The Peregrine Vol 19, No 5 & 6, September/October & November/December 2020
Complete Article
Cedar Waxwing

Cedar Waxwing
Cedar Waxwing
(photos by Tom Moeller)

Here's the Background on a Backyard Beauty
by Tom Moeller

It's been a good year for observing birds out my back windows. First there were four Baltimore Orioles that I wrote about in May/June 2020 edition of The Peregrine - birds that we never had at our feeders before. Now in June a pair of Cedar Waxwings appeared in a tree on the next street over - birds we had not seen in the yard since 2006! And this pair stayed and have been nesting in a tree on that next street.

I first saw a single waxwing on its perch on June 15, a nice surprise after a 14 year lapse. The perch was in several dead limbs at the top of a Norway maple, a good spot to view 360o in the area. It is typical for a male Cedar Waxwing to have a guarding perch within eyesight of his nest. Seeing the bird again on some other days was nice too, but the best sighting came a week after the first sighting. On June 22, Nancy and I witnessed two Cedar Waxwings in the tree, and one was "mate-feeding" the other. This is part of the pair bonding of waxwings, and this showed they were building a nest nearby. The mate-feeding we witnessed was accompanied by the female doing some "wing-rowing movements," representative of their stylized courtship behaviors.

Cedar Waxwings (Bombycilla cedrorum) are one of three species in the Bombycilla family; the other two are Bohemian Waxwings (B. garrulus) and Japanese Waxwings (B. japonica). All three species appear similar, but the Japanese Waxwing has a red band on its tail and other pink highlights, whereas the Cedar and Bohemian Waxwings' tail bands are yellow. All three are gregarious traveling in flocks to feed and migrate. All three are frugivorous (fruit eating) and flycatch some insects, build cup-shaped nests, produce only high-pitched sounds and trills, and sport a crest on their heads.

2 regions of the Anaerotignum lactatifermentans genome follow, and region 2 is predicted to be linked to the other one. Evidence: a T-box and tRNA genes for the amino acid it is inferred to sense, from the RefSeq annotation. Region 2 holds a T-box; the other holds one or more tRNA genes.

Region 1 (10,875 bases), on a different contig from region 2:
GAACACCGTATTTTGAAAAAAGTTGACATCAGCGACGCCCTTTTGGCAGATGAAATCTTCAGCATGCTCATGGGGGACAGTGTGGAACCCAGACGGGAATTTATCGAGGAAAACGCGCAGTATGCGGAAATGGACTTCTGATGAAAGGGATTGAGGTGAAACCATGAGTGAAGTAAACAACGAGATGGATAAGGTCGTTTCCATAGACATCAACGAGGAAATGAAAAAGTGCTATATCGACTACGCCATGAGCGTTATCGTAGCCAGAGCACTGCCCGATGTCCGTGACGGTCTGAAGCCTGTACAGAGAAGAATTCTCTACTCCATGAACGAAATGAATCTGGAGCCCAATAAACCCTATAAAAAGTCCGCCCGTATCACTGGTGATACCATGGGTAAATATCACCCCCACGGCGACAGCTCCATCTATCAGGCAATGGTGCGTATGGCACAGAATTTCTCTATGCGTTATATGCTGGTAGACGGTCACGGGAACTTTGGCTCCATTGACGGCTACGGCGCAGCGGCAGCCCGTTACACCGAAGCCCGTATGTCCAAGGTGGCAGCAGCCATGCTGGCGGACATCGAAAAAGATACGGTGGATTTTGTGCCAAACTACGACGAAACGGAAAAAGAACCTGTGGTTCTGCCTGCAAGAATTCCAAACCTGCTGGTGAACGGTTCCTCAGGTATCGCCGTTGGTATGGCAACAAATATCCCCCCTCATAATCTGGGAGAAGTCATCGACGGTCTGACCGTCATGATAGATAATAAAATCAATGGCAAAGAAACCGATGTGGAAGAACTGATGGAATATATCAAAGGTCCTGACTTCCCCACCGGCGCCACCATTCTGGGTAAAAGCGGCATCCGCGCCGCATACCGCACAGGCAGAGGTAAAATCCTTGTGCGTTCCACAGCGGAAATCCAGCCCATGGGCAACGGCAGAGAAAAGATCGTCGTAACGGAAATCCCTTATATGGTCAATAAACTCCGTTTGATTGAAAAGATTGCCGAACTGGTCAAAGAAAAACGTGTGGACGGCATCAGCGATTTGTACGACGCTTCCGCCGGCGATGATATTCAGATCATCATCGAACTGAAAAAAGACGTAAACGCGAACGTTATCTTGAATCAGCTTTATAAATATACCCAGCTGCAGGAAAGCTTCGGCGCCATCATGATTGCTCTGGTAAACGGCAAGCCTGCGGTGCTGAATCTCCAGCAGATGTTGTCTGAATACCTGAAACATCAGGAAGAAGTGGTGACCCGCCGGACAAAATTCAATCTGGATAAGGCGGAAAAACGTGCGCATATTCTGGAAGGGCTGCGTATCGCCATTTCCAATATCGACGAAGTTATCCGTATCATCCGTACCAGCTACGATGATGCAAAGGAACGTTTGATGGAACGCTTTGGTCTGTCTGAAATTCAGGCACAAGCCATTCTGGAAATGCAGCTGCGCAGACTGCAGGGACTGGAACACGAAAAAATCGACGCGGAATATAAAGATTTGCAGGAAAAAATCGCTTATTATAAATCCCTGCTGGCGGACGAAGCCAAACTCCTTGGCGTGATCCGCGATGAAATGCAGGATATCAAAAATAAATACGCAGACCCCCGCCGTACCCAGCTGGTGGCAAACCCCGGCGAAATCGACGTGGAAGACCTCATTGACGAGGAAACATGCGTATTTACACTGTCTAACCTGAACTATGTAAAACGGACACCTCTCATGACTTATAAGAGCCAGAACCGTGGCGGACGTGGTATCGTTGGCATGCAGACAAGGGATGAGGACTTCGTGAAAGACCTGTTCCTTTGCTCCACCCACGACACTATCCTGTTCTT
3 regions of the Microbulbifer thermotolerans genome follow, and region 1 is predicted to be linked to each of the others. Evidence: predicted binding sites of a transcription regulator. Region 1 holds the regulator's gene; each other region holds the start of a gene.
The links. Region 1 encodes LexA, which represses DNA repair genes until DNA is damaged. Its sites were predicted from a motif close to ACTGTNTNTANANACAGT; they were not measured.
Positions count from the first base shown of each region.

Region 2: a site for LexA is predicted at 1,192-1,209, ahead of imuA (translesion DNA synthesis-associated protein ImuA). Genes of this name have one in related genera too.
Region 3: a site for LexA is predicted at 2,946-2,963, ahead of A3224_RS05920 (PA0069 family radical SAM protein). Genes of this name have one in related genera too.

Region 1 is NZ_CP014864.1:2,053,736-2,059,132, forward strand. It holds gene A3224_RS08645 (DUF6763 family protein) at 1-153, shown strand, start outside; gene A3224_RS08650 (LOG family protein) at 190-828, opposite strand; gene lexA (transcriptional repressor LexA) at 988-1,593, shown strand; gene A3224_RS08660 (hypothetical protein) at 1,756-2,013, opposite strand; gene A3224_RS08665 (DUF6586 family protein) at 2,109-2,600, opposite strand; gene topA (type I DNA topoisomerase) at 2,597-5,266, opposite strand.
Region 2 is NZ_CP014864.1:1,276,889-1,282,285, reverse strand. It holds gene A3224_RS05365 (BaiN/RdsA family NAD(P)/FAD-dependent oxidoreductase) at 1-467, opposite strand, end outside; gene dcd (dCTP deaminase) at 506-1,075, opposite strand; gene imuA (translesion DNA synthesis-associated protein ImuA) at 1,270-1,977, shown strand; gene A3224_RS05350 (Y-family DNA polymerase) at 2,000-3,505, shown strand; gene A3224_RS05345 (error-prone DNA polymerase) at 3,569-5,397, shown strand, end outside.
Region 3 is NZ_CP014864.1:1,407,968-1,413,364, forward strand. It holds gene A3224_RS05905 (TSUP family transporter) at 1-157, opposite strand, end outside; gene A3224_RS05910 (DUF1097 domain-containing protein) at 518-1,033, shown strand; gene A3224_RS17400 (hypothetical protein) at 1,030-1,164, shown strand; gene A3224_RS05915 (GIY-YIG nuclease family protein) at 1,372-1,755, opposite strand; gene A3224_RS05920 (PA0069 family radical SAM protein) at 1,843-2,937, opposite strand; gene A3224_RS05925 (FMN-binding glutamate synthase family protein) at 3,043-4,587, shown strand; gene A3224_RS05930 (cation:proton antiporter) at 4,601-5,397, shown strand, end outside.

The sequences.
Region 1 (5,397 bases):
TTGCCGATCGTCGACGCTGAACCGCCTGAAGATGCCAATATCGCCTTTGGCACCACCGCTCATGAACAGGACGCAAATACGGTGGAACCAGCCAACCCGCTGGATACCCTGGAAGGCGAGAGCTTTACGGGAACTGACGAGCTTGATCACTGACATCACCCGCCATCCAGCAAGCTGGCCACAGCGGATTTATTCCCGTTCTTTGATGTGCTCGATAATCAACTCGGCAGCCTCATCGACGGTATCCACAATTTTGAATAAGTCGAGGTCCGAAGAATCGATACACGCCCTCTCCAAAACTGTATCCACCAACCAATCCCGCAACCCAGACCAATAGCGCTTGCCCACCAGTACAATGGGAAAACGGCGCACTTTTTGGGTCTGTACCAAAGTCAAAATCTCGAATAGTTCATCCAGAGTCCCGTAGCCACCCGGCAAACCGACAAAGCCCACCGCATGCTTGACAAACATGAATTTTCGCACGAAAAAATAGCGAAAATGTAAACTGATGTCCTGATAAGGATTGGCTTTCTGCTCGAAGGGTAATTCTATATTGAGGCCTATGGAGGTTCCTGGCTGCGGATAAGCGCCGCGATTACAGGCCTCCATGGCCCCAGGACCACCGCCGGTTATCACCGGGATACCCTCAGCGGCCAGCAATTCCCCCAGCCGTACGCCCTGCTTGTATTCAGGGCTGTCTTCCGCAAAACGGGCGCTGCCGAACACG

Bohemian Waxwings in Flight
Bohemian Waxwings in Flight
Cedar Waxwings wear a black eye mask, have sleek, velvety, beige body feathers with yellowish bellies and whiteish undertail coverts, show a distinctive yellow margin at the end of their tails while their wingtips are dark, and are marked by red tips on their secondary feathers. Their high-pitched calls are difficult for many (such as your author) to hear, and they have no song like most songbirds. Their legs and feet are relatively small.

Waxwings are so named for to the globules of red carotenoid (astaxanthin) deposits on the tips of their secondaries. These may look waxy, thus the name, but they are hard, more like a plastic. (The Japanese Waxwing lacks these carotenoid tips.) The red of these globules and the yellow of the tail margins come from carotenoids in the bird's fruit diet. With the human introduction of alien honeysuckle into landscapes, red carotenoids (rhodoxanthin) from honeysuckle berries fed to waxwing nestlings as their tail feathers grow mixes with the normal yellow carotenoids (e,e-carotene-3,3'-dione) to produce an orange tail band. Work at Powdermill Nature Reserve under Bob Mulvihill, Bob Leberman, and others (see References) has shown that almost all waxwings with this orange tail band are immature having developed their tail feathers as nestlings at the time of year when alien honeysuckle berries with their red carotenoids were ripe and collected by their parents. Adults that may have lost tail feathers when honeysuckle berries were ripe also grew orange tipped replacement feathers due to the rhodoxanthin. During the usual waxwing molt in late summer/early fall when honeysuckle berries are no longer available, yellow-tipped tail feathers develop normally thanks to the absence of the red carotenoid rhodoxanthin.